The sample of over 5,000 planets discovered beyond our solar system (exoplanets) provide us a first opportunity to constrain the dominant physics shaping how planetary systems form, and how they evolve over billions of years. Our team, the Planetary Origins and Evolution Lab, does this through a combination of theoretical and computational work. We are looking for collaborative and enthusiastic team members interested in committing to this spring for academic credit, with the possibility of continuing on as a paid researcher in the summer. We are currently focusing on two promising directions.
Atmospheric Mass Loss: It has recently become clear that, early in their lives, many planets orbiting close to their host star lose a significant fraction of their mass through intense stellar irradiation. Our group is currently working on simple physical models for how such atmospheric loss gravitationally torques planetary orbits, with the aim of searching for such orbital signatures in the observed exoplanet sample.
Collisional Sculpting of Planetary Systems: There is also strong evidence that planetary systems typically form with additional planets and subsequently destabilize, leading to violent collisions and orbital rearrangements. In this picture, the exoplanet population has been “dynamically sculpted” to leave only orbital configurations that are long-term stable.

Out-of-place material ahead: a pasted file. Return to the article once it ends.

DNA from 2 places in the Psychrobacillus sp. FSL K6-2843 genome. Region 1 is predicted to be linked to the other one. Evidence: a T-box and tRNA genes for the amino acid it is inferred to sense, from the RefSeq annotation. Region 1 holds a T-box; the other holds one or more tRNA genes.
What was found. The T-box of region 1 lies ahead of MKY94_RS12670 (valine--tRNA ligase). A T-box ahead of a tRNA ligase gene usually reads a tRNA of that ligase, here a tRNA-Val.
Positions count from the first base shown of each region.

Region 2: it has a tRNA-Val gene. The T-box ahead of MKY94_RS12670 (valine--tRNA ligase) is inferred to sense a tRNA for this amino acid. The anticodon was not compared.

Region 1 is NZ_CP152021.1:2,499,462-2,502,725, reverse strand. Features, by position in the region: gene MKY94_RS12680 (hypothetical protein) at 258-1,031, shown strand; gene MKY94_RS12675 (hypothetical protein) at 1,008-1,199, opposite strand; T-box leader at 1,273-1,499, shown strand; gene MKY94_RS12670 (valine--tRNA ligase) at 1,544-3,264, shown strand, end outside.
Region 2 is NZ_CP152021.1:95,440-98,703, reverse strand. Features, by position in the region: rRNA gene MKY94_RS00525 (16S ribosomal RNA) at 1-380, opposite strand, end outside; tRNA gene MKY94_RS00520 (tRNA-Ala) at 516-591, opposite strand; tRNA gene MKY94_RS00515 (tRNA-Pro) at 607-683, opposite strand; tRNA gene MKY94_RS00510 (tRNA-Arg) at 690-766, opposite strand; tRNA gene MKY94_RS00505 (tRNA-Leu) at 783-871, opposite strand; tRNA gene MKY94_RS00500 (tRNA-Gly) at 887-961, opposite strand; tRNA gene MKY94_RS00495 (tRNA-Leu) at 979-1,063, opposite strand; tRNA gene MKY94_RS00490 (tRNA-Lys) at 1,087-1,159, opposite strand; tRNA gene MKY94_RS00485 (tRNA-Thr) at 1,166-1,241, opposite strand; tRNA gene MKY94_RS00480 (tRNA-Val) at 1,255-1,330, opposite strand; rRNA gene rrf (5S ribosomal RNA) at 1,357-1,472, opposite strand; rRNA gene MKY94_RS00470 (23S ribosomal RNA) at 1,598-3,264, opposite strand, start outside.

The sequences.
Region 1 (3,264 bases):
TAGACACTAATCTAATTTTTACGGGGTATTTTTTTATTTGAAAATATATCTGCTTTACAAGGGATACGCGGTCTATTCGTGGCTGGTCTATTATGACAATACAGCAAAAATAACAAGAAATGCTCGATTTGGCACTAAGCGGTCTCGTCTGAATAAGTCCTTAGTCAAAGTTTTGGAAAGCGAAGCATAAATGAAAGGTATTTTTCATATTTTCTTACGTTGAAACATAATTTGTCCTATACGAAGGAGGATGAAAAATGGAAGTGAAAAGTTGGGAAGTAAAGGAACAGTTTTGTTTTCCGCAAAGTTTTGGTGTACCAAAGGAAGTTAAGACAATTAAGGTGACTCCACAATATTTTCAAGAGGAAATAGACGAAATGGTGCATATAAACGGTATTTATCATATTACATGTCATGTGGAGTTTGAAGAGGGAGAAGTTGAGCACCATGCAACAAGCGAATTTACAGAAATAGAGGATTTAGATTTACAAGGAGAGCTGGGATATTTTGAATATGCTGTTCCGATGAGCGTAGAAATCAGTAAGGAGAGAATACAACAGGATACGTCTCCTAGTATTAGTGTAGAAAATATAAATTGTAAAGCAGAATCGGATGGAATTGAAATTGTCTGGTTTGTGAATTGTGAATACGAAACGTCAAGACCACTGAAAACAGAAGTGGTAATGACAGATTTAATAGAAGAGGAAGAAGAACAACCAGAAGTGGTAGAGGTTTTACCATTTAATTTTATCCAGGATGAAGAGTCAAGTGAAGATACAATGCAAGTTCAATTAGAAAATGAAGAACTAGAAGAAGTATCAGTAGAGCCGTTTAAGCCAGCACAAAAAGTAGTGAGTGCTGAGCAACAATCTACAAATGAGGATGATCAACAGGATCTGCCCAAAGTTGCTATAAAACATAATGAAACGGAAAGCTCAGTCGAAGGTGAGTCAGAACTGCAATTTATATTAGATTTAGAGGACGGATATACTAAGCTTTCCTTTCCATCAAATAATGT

Our recent work has elucidated the chaotic dynamics that leads to such collisions (why do such tiny gravitational tugs between planets make any difference at all?) through a combination of theoretical developments and machine learning techniques. We are now looking to apply those trained machine learning models, both to a) test this dynamical sculpting hypothesis against the observed exoplanet sample, and b) to provide independent constraints on planetary and orbital properties.
What Will We Do? We will create populations of planetary systems and computationally model their orbits with the open-source orbital mechanics REBOUND package, in conjunction with the analytical and machine learning stability classifiers in the SPOCK package (all in Python). We will then quantitatively search for the predicted orbital signatures in the observed exoplanet sample. We will also develop simple physical models for the effects of atmospheric mass loss on planetary orbits.
Essay Prompt: What interests you about this research and what do you hope to get out of this research experience (1 paragraph)? Which project are you most interested in pursuing? Why? Are you potentially interested in being hired over the summer to continue this research full time if funding is available?
You'll be working as part of a supportive and collaborative team to answer fundamental questions on the physical processes that dominantly shape planetary systems.